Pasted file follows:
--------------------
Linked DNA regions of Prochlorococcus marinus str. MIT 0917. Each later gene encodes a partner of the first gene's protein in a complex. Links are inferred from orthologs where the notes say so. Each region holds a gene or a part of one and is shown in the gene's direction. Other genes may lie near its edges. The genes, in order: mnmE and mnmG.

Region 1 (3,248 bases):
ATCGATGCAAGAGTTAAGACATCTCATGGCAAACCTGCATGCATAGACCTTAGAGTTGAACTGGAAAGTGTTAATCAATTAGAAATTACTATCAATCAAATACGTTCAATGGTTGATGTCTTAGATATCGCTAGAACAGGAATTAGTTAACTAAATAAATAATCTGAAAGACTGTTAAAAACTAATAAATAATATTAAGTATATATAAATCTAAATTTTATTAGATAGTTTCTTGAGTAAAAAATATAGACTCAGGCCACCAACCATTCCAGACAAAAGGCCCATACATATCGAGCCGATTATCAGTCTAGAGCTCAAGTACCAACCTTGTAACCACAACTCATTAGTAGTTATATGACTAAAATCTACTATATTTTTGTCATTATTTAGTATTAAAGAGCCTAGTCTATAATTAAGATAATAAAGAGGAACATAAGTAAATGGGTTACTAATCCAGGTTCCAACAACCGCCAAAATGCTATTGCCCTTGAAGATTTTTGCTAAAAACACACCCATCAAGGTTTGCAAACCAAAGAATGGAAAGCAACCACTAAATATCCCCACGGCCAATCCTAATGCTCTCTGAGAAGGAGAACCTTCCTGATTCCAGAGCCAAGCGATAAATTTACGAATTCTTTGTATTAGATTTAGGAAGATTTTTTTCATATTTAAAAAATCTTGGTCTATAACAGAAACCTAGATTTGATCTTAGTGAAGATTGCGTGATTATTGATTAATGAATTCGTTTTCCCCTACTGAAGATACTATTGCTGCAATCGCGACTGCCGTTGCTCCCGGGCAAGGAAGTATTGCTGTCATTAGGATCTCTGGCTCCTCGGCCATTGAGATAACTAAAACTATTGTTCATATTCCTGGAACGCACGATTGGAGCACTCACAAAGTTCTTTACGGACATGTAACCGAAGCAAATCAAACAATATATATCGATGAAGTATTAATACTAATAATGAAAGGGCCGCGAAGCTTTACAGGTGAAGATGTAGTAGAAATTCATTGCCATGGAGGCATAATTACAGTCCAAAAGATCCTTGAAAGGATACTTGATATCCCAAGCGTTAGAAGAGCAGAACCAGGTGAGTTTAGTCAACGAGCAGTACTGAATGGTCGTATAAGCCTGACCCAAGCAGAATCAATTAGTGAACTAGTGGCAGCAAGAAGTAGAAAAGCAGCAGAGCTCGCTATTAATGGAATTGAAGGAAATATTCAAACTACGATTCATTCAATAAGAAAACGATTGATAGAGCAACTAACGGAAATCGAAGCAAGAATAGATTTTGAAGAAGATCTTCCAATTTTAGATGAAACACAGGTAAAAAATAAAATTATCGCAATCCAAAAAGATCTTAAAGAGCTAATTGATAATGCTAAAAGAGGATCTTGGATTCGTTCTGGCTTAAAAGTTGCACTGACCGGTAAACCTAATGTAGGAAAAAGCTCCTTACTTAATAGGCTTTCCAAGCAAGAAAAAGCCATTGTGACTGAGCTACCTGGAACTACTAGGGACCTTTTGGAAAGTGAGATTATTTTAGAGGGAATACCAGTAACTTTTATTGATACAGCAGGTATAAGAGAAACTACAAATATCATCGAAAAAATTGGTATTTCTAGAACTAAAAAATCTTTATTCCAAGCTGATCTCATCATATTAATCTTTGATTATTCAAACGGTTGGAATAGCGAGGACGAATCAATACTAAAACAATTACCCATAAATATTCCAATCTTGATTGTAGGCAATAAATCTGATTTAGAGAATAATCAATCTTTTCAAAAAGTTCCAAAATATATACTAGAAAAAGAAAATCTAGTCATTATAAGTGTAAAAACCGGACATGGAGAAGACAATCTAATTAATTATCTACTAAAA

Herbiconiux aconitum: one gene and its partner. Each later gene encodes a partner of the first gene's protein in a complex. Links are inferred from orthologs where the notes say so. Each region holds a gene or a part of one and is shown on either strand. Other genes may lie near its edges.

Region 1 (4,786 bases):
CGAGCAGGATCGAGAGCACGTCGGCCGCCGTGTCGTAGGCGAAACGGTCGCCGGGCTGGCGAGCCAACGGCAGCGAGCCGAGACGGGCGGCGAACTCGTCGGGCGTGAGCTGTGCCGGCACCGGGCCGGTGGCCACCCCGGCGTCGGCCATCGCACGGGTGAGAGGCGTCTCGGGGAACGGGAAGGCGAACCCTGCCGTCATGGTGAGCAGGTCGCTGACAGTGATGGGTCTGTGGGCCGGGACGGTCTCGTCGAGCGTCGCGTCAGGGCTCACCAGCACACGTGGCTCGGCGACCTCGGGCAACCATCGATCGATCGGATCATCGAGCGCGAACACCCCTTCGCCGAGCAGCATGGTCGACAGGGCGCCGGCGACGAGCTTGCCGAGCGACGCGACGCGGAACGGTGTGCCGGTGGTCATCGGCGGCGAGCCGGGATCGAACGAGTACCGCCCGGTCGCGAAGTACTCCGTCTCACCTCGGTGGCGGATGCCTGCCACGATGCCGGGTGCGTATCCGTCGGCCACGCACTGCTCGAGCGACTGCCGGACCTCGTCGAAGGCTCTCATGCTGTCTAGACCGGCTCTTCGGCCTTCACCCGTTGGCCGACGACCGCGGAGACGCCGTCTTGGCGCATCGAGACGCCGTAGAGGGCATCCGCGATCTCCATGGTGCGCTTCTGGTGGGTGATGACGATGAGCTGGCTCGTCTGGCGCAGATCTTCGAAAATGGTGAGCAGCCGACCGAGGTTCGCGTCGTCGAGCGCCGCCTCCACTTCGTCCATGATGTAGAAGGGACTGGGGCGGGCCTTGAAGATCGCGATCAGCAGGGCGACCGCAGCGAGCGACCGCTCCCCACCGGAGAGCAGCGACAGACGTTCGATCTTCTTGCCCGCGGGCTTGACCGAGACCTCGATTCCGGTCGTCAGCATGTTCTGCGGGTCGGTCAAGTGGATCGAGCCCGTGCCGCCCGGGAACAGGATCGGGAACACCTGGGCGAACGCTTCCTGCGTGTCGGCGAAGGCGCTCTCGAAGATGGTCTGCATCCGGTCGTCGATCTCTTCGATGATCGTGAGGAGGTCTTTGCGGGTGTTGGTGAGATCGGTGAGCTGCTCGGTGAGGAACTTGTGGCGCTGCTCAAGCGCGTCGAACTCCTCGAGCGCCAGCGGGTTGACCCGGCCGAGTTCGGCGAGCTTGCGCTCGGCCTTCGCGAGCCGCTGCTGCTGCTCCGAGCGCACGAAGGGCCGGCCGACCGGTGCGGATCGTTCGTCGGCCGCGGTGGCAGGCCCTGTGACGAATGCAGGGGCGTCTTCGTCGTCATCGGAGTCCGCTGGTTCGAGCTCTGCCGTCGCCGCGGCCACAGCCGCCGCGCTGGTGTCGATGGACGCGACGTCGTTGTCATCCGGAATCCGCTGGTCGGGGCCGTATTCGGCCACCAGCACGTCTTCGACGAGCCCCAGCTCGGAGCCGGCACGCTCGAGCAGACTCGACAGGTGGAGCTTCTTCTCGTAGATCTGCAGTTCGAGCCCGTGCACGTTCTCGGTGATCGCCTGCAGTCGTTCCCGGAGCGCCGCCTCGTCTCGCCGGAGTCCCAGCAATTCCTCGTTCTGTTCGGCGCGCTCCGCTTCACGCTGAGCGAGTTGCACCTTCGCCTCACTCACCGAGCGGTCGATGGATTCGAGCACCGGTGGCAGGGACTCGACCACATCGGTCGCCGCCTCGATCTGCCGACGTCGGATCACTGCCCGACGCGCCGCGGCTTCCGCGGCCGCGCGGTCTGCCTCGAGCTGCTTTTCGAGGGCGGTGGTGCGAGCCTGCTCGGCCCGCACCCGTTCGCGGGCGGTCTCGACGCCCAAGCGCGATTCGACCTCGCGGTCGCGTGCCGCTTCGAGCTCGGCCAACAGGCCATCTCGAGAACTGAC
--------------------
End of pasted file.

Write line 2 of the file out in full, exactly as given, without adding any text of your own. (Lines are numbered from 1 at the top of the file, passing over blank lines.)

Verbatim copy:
Region 1 (3,248 bases):